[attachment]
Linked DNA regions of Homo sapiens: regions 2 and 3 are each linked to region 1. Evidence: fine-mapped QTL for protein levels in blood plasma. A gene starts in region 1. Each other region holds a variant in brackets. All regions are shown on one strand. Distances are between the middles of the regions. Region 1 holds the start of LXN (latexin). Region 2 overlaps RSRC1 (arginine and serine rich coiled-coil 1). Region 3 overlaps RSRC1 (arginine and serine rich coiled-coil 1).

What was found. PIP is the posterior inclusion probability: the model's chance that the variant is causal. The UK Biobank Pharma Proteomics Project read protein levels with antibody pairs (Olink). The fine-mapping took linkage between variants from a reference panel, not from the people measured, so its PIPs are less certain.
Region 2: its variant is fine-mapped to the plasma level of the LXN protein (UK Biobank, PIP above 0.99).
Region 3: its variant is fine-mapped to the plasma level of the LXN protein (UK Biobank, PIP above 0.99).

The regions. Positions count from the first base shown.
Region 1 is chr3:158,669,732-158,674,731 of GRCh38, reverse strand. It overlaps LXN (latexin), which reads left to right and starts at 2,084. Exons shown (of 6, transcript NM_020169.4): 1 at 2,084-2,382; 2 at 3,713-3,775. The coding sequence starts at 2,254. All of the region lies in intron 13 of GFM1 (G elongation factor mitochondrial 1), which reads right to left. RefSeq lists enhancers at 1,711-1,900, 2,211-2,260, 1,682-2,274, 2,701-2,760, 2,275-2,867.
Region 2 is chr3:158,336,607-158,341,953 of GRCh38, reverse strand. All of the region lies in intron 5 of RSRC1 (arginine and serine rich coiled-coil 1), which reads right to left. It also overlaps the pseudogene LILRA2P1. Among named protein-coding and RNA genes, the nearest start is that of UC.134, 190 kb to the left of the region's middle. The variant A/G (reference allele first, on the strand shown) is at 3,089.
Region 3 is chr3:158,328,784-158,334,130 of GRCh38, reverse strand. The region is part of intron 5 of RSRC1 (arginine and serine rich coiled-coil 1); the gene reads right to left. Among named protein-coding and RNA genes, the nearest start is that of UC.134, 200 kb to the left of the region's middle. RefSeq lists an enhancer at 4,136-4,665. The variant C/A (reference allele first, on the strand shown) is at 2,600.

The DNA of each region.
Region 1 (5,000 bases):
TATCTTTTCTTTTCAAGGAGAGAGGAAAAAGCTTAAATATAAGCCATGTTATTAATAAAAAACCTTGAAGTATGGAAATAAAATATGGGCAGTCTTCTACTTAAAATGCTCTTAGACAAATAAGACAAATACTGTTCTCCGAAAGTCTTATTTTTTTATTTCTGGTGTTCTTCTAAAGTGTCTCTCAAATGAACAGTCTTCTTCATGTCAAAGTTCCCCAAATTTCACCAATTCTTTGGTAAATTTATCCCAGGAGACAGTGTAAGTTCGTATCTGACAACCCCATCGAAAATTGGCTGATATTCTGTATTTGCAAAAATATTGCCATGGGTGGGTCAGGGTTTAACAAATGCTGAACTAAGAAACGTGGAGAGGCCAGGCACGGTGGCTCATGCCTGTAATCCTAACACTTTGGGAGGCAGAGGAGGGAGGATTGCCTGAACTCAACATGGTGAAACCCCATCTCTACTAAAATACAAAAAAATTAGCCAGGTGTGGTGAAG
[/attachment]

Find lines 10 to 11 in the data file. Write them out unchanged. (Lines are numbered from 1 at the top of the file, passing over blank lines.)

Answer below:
Region 1 (5,000 bases):
TATCTTTTCTTTTCAAGGAGAGAGGAAAAAGCTTAAATATAAGCCATGTTATTAATAAAAAACCTTGAAGTATGGAAATAAAATATGGGCAGTCTTCTACTTAAAATGCTCTTAGACAAATAAGACAAATACTGTTCTCCGAAAGTCTTATTTTTTTATTTCTGGTGTTCTTCTAAAGTGTCTCTCAAATGAACAGTCTTCTTCATGTCAAAGTTCCCCAAATTTCACCAATTCTTTGGTAAATTTATCCCAGGAGACAGTGTAAGTTCGTATCTGACAACCCCATCGAAAATTGGCTGATATTCTGTATTTGCAAAAATATTGCCATGGGTGGGTCAGGGTTTAACAAATGCTGAACTAAGAAACGTGGAGAGGCCAGGCACGGTGGCTCATGCCTGTAATCCTAACACTTTGGGAGGCAGAGGAGGGAGGATTGCCTGAACTCAACATGGTGAAACCCCATCTCTACTAAAATACAAAAAAATTAGCCAGGTGTGGTGAAG